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Here are some quick tidbits to help you get to know Ravello a little better.


Ravello’s history was initially tied up with the Maritime Republic of Amalfi. It enjoyed strong economic growth as part of the Amalfi Republic, until 1081 when the town refused to support Amalfi in its betrayal of the Norman King Roberto Il Guiscardo in 1081, electing their own Doge. Ravello received the appellation of “Rebellum” by the Amalfi population. However on this occasion, it had the support of Pope Vittore III who redeemed it from subordination to Amalfi, making it a bishop’s palace and subsequently making it an Episcopal seat.

A flourishing Mediterranean trade link between Arabs and Byzantines meant that Ravello prospered. Its many exotic visitors left a great number of artistic treasures of churches and villas that can be seen today. In 1137 Bernardo da Chiaravalle described the city as “… ancient, well fortified and impregnable, as well as being opulent it is so beautiful that it can easily be numbered among the first and most noble cities…”

The town that was once part of the Republic of Amalfi, is now a peaceful historic village popular with tourists and honeymooners, renown for its spectacular vistas, gardens and summer concerts.

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In the 18th and 19th century, Ravello became a great favourite among writers and artists who made it as one of their key destinations on their Grand Tour of southern Italy.

Artists, poets, musicians and film stars have beaten a path to Italy’s stunning Amalfi Coast for decades and it’s not difficult to understand why.

The German composer Wagner used the view as inspiration for his opera Parsifal, while writers DH Lawrence, MC Escher, Truman Capote and Tennessee Williams fell in love with the town.

Many others came here to hide away from the glare of publicity.

Noted American author Gore Vidal lived and wrote in Ravello (Villa Rondinaia or Swallow’s Nest) for 30 years, eventually becoming an honorary citizen. According to him, here you’ll find the world’s most beautiful panorama.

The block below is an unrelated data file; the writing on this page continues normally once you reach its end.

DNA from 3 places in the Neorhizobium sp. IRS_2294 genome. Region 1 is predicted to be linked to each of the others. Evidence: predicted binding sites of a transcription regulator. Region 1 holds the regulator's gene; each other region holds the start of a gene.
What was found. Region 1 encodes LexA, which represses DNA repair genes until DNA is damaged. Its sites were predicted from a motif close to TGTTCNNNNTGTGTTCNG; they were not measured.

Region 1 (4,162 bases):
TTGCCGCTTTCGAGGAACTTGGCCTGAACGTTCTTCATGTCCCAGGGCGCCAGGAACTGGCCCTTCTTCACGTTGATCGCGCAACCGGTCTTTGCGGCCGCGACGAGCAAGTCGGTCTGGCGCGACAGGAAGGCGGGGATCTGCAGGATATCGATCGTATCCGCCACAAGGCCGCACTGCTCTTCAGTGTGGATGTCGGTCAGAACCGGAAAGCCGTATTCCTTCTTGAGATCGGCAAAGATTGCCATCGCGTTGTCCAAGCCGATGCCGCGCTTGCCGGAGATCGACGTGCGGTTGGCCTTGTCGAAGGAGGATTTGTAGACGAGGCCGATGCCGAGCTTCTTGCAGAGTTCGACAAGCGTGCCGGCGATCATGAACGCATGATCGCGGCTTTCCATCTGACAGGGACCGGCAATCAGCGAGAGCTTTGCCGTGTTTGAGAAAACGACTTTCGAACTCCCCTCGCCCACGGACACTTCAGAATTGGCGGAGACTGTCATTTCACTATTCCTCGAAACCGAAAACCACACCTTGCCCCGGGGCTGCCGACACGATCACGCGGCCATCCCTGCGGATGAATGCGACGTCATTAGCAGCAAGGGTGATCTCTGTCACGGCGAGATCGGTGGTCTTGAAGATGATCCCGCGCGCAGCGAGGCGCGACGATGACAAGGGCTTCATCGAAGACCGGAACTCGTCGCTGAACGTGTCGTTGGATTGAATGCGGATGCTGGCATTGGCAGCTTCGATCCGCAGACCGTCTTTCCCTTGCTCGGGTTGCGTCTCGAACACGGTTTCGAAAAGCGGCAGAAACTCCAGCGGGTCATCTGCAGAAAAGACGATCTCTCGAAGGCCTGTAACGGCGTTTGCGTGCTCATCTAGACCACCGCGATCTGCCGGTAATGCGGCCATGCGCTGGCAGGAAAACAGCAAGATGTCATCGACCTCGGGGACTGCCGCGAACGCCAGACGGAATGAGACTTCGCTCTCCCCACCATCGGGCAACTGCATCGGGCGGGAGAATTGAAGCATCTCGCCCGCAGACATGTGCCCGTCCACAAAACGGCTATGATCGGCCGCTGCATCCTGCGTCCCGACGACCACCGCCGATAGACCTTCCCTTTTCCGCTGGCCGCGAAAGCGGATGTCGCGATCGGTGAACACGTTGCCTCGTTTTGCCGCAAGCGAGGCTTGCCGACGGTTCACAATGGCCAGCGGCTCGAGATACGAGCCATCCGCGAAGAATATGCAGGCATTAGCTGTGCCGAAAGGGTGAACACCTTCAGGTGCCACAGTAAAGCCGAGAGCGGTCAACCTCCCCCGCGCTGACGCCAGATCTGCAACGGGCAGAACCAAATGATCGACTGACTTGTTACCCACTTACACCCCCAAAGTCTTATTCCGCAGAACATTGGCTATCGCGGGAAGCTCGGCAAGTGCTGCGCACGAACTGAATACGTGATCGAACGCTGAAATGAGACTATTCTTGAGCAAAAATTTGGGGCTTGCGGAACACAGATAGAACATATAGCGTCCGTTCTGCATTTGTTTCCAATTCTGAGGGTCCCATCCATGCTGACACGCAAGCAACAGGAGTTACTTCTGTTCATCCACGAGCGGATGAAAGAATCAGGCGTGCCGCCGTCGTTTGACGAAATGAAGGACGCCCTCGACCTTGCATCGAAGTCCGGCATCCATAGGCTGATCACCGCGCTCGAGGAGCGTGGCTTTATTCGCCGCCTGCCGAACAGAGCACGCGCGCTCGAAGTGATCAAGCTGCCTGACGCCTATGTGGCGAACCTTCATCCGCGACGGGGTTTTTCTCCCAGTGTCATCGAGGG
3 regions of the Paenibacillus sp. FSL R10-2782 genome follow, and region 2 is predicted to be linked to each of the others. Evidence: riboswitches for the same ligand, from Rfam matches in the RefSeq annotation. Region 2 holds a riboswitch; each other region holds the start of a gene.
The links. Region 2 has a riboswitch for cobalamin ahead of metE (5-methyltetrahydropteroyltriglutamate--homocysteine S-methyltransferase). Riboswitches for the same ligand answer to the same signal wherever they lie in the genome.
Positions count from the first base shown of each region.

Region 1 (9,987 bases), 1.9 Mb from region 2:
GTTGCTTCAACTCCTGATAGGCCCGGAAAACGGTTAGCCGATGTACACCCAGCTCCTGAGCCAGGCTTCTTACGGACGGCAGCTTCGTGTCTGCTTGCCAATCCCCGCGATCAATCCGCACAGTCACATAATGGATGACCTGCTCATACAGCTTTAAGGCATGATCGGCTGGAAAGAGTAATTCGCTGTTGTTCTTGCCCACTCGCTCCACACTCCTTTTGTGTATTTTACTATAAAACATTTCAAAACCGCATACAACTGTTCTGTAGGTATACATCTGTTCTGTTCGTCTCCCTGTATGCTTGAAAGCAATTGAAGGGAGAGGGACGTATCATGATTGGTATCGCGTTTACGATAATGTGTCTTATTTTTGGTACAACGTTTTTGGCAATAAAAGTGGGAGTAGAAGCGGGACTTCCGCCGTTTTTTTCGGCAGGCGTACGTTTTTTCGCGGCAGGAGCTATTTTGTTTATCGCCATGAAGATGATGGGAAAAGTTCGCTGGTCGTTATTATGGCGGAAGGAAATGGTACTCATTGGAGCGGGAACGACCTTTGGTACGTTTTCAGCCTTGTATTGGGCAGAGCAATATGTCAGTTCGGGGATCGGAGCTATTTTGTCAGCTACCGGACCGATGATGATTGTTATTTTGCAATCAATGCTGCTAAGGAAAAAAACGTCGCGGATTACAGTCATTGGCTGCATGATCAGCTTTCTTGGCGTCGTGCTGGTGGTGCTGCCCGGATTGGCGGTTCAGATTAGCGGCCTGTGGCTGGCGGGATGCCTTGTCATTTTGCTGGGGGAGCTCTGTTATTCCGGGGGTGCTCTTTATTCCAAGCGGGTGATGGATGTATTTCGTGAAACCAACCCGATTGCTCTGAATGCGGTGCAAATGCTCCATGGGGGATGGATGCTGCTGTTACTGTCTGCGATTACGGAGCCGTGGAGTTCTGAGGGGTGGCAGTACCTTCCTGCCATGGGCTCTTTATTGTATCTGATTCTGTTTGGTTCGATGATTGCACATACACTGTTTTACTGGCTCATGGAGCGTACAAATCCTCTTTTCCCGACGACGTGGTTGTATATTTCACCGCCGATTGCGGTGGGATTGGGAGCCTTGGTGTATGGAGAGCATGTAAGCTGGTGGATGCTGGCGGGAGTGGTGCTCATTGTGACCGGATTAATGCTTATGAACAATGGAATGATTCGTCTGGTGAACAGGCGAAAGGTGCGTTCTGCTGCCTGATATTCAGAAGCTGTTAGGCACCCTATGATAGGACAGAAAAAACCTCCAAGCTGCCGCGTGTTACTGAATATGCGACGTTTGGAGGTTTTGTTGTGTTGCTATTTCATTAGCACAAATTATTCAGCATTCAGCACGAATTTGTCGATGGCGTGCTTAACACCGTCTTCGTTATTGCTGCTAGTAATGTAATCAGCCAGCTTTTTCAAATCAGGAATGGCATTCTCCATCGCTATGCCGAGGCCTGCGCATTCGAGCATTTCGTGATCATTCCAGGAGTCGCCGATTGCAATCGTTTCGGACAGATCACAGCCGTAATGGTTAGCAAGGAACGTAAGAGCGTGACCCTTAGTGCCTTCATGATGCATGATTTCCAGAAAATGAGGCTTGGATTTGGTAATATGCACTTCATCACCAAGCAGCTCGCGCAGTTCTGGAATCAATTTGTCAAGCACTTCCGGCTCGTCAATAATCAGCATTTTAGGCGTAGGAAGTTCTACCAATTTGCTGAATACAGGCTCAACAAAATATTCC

Richard Wagner:

“The magical garden of Klingsor is found!” – these words were pronounced by Richard Wagner in 1880 when he walked into the garden of Villa Rufolo in Ravello.

“The view from there, for me, is the most beautiful of all”, in regards to Villa Cimbrone.

Giovanni Boccaccio:

Tuscan Renaissance writer Giovanni Boccaccio wrote: “This is the most pleasant region in Italy, a coast dotted by small towns, gardens and fountains… and men rich and profitable in the art of trade and other. Amongst the towns there is one called Ravello”

Gore Vidal:

“Twenty five years ago I was asked by an American magazine what was the most beautiful place that I had ever seen in all my travels and I said the view from the belvedere of the Villa Cimbrone on a bright winter’s day when the sky and the sea were each so vividly blue that it was not possible to tell one from the other.”

“A wonderful place from which to observe the end of the world.”

“When I’m away, I think about Ravello all the time. Knowing I can come back here makes the road bearable.”

“Often, when the orchestra plays Wagner, the full moon rises above the mountains in the east, their profile recalling a dragon’s head reclining gently on the beach, while the birds of Ravello, who after all these years are particularly musical birds, trill their counterpoint from high up in the dark pine trees.”

Renato Fucini:

“The Day of Judgement, for those amalfitans that will go to the Paradise, it will be a day like all the others.”

Andrè Gide:

“Ravello is closer to the sky than to the seashore.”

John Ruskin:

“Never before have I seen anything that can even compare” – in 1841 at first seeing the coast.

DH Lawrence:

“Lost to a world in which I crave no part, I sit alone and commune with my heart. Pleased with my little corner of earth, glad to have come, not sorry to depart.” – adaptation of a Catullus verse from around 60 BC

Françoise Mitterand:

“A wonderful journey through history and geography. Once again Italy shows the unequalled merit of knowing how to balance architecture, nature, colour, “art de vivre.”

Bernardo da Chiaravalle:

In 1137 Bernardo da Chiaravalle described the city as “… ancient, well fortified and impregnable, as well as being opulent it is so beautiful that it can easily be numbered among the first and most noble cities…”

William Collins:

“The road to Ravello full of beauty and grandeur; Ravello itself unlike anything I ever beheld.” William’s journal is quoted by his son Wilkie Collins in the biography he wrote of his father Memoirs of William Collins, R.A. published in 1848.

Gino Tani:

“If there is still some remembrance of the lost Paradise among us, that is Ravello, suspended between sky and sea and full of poetry that nature and art provided for the joy of men.” Il Messaggero, August 15, 1959


    • Country: Italy
    • Region: Campania
    • Province: Salerno (SA)
    • Hamlets: Sambuco, Torello, Castiglione, Marmorata, San Cosma, San Pietro alla Costa, Monte, Casa Bianca
    • Mayor: Salvatore Di Martino
    • Area: 7,94 km2 (3 sq mi)
    • Elevation: 365 m (1,198 ft)
    • Population: 2,500
    • Density: 310/km2(920/sq mi)
    • Demonym: Ravellesi
    • Time zone: CET (UTC+1)
    • Summer: CEST (UTC+2)
    • Postal Code: 84010
    • Dialing Code: 089
    • Patron Saint: St. Pantaleon
    • Saint Day: July 27
    • Site: comune.ravello.sa.it